LaCrescent - one of my favorite white wine grapes. It has wonderful fruit and floral notes that makes a nice off dry or sweeter white wine similar to maybe gewürztraminer. The aromas are incredible.

Marquette - This can make a great dry oak aged red. It should ripen well to bring the acids into an acceptable range. It has Pinot Noir as one if its grandparents but has a bit more fruit. It expresses nice red cherry flavors. It is light on tannins so makes for an easy drinking red. It benefits from barrel aging. In some years if the acids are still high it can be sweetened to balance. It does tend to have a little bit earlier bud break than I would like thus it is susceptible to spring frost damage. Up here in zone 4/3 die back on marquette is frequent. But it is one of my favorites for flavor, so that could be worth it.

Someone mentioned Petite Pearl. This makes a very nice wine. The vines are a little slower to establish than others but once growing, seem to do well. This was developed by the private breeder Tom Plocher. He has also released two newer red grape varieties that look even better. They are Crimson Pearl and Verona. I know you can get Petite Pearl vines from Bevins Creek Nursery in Minnesota. They may have the other varieties as well. Also check out Northeastern Vine Supply for cold hardy hybrids.
 
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GreginND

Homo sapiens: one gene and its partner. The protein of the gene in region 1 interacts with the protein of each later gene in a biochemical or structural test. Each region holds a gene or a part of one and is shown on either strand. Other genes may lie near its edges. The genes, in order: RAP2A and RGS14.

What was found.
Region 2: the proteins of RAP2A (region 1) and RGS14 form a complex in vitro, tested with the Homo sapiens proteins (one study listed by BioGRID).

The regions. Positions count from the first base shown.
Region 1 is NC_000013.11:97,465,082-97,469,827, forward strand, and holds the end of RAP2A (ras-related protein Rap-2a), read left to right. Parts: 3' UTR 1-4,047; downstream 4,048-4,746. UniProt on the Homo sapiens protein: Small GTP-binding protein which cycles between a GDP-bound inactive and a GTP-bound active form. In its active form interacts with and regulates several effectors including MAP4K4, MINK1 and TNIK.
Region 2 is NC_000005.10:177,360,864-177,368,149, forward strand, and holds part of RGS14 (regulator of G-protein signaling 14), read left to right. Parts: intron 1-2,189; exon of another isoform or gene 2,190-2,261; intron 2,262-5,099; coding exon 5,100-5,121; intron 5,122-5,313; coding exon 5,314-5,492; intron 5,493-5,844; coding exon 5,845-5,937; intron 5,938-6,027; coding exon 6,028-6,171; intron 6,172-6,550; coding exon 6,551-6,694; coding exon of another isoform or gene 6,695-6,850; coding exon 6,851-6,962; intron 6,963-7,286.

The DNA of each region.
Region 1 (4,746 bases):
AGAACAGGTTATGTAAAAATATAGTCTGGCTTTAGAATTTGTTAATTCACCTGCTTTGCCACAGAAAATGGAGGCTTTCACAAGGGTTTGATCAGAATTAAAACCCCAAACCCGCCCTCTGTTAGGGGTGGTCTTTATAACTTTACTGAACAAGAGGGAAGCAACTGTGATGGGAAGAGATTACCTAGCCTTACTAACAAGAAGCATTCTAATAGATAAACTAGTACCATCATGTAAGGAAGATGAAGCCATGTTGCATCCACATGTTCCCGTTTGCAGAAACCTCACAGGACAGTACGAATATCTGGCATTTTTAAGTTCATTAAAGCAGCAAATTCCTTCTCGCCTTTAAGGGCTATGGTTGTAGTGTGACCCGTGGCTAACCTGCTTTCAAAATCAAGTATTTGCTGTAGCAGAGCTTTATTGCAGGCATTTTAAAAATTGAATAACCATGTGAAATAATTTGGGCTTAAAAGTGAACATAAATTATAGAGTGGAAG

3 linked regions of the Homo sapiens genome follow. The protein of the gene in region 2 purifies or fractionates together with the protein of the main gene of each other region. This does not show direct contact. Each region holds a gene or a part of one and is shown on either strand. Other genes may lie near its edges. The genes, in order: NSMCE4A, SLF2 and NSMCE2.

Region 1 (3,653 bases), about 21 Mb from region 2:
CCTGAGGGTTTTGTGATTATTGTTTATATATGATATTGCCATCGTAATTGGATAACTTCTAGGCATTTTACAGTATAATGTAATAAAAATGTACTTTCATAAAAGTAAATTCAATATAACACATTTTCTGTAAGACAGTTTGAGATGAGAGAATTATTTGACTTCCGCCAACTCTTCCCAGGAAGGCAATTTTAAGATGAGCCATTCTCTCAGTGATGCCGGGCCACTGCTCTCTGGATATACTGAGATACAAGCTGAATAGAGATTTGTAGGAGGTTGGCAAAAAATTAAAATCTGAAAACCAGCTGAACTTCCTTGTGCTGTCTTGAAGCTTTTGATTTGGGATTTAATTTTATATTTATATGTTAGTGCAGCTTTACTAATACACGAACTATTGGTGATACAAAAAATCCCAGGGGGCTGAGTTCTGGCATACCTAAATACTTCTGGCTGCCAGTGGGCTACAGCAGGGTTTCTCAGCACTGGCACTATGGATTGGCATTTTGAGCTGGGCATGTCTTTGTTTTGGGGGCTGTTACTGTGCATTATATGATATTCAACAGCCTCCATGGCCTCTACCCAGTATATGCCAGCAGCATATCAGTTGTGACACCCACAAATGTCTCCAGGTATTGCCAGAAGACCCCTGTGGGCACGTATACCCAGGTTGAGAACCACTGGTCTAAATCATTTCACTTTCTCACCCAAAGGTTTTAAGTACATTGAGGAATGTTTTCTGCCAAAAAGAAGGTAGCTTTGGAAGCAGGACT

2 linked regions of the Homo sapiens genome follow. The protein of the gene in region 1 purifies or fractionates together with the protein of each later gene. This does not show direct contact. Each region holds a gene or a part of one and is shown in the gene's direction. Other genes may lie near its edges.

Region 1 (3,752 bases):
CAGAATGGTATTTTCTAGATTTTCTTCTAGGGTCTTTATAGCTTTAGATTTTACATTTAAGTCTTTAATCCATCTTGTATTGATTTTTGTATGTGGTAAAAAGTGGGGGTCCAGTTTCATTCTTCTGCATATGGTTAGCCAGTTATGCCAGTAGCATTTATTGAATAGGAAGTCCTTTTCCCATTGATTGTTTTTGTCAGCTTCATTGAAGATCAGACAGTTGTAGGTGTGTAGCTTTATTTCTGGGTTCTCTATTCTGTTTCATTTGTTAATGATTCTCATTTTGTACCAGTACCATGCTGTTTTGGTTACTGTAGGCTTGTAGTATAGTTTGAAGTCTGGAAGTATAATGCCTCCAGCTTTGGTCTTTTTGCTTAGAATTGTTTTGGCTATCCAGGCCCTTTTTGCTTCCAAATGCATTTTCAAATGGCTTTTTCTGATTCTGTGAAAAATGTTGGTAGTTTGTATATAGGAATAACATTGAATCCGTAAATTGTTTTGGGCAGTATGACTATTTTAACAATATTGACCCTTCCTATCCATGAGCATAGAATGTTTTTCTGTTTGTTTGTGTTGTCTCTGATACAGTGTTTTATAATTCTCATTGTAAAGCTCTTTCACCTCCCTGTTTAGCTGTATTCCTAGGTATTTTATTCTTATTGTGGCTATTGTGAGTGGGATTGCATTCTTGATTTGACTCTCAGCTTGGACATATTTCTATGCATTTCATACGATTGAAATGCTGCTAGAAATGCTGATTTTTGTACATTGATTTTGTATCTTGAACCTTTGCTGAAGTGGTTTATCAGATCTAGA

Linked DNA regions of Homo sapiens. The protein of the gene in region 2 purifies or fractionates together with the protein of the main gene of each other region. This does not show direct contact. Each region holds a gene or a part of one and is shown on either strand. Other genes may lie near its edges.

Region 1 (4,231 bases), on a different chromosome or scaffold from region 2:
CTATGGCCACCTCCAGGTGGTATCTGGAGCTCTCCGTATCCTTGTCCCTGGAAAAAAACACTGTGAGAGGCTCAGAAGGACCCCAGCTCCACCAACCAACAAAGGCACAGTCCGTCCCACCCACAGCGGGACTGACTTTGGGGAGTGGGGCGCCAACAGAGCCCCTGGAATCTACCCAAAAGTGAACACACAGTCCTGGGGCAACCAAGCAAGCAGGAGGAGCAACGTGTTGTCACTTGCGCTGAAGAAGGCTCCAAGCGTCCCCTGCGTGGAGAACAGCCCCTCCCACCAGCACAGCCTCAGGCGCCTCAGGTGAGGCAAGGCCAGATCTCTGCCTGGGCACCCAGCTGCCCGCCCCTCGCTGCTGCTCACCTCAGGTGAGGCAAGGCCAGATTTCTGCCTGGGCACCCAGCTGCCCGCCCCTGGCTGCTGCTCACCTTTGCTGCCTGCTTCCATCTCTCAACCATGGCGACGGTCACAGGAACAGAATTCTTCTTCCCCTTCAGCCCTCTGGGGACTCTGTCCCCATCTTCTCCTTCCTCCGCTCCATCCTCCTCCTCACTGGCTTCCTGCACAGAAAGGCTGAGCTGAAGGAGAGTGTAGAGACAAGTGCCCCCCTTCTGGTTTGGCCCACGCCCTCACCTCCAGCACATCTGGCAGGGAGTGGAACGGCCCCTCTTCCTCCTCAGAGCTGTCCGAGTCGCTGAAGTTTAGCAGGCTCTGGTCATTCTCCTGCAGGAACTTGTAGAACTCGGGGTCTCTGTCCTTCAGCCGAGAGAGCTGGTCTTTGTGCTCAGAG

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I should also mention that this past year the University of Minnesota just released a new white variety called Itasca. It looks very promising.
 

FechterNector

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Thanks for the feedback. I'm leaning towards Frontenac Gris.

I seem to get the feeling Concord isn't a very good wine grape? My current Concord plants are doing very well and am debating to add more. I make more fruit wines- I have strawberry, yellow and black raspberry, peach and rhubarb bulk aging until my vacuum pump arrives and have time to bottle and want to get enough grapes for a larger batch in the future.

I know there are a ton of variables, but roughly how many gallons should a grape plant produce when established?

Thanks again!
 

StevenD55

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Nice to be able to make so many varieties.

Regarding Concord wine, it's a matter of what you like. Some people say the wine tastes like grape juice/jelly from Concord. Valiant is similar. But, I know people that like the Valiant wine I've made saying that they like to taste the grapes rather than having it all processed out. And Table Mountain Vineyard in Southeast Wyoming makes a lot of wine from Valiants as well as Frontenac. SO, go by what you like. Perhaps you should try out wine made from a few of those varietals before committing too much.